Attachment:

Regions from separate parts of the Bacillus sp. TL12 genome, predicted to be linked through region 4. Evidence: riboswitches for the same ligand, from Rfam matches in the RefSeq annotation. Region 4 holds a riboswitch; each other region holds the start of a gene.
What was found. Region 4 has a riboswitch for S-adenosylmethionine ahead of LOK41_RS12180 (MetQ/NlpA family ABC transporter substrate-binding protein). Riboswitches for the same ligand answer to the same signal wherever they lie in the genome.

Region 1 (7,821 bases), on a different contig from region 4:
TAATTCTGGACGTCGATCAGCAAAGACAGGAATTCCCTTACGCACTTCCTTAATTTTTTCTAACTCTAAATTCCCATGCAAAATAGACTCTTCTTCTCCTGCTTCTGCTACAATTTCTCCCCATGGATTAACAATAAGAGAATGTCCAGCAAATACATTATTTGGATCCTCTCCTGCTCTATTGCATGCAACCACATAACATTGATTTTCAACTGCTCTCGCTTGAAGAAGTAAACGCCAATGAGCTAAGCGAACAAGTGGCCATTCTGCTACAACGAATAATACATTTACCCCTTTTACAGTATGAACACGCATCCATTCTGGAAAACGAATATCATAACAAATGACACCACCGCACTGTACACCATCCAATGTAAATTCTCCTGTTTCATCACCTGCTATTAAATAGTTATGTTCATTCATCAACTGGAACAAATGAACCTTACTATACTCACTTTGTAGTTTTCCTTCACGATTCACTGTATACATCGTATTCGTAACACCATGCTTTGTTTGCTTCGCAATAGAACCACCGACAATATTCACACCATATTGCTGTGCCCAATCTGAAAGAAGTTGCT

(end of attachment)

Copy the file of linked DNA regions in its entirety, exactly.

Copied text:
Regions from separate parts of the Bacillus sp. TL12 genome, predicted to be linked through region 4. Evidence: riboswitches for the same ligand, from Rfam matches in the RefSeq annotation. Region 4 holds a riboswitch; each other region holds the start of a gene.
What was found. Region 4 has a riboswitch for S-adenosylmethionine ahead of LOK41_RS12180 (MetQ/NlpA family ABC transporter substrate-binding protein). Riboswitches for the same ligand answer to the same signal wherever they lie in the genome.

Region 1 (7,821 bases), on a different contig from region 4:
TAATTCTGGACGTCGATCAGCAAAGACAGGAATTCCCTTACGCACTTCCTTAATTTTTTCTAACTCTAAATTCCCATGCAAAATAGACTCTTCTTCTCCTGCTTCTGCTACAATTTCTCCCCATGGATTAACAATAAGAGAATGTCCAGCAAATACATTATTTGGATCCTCTCCTGCTCTATTGCATGCAACCACATAACATTGATTTTCAACTGCTCTCGCTTGAAGAAGTAAACGCCAATGAGCTAAGCGAACAAGTGGCCATTCTGCTACAACGAATAATACATTTACCCCTTTTACAGTATGAACACGCATCCATTCTGGAAAACGAATATCATAACAAATGACACCACCGCACTGTACACCATCCAATGTAAATTCTCCTGTTTCATCACCTGCTATTAAATAGTTATGTTCATTCATCAACTGGAACAAATGAACCTTACTATACTCACTTTGTAGTTTTCCTTCACGATTCACTGTATACATCGTATTCGTAACACCATGCTTTGTTTGCTTCGCAATAGAACCACCGACAATATTCACACCATATTGCTGTGCCCAATCTGAAAGAAGTTGCT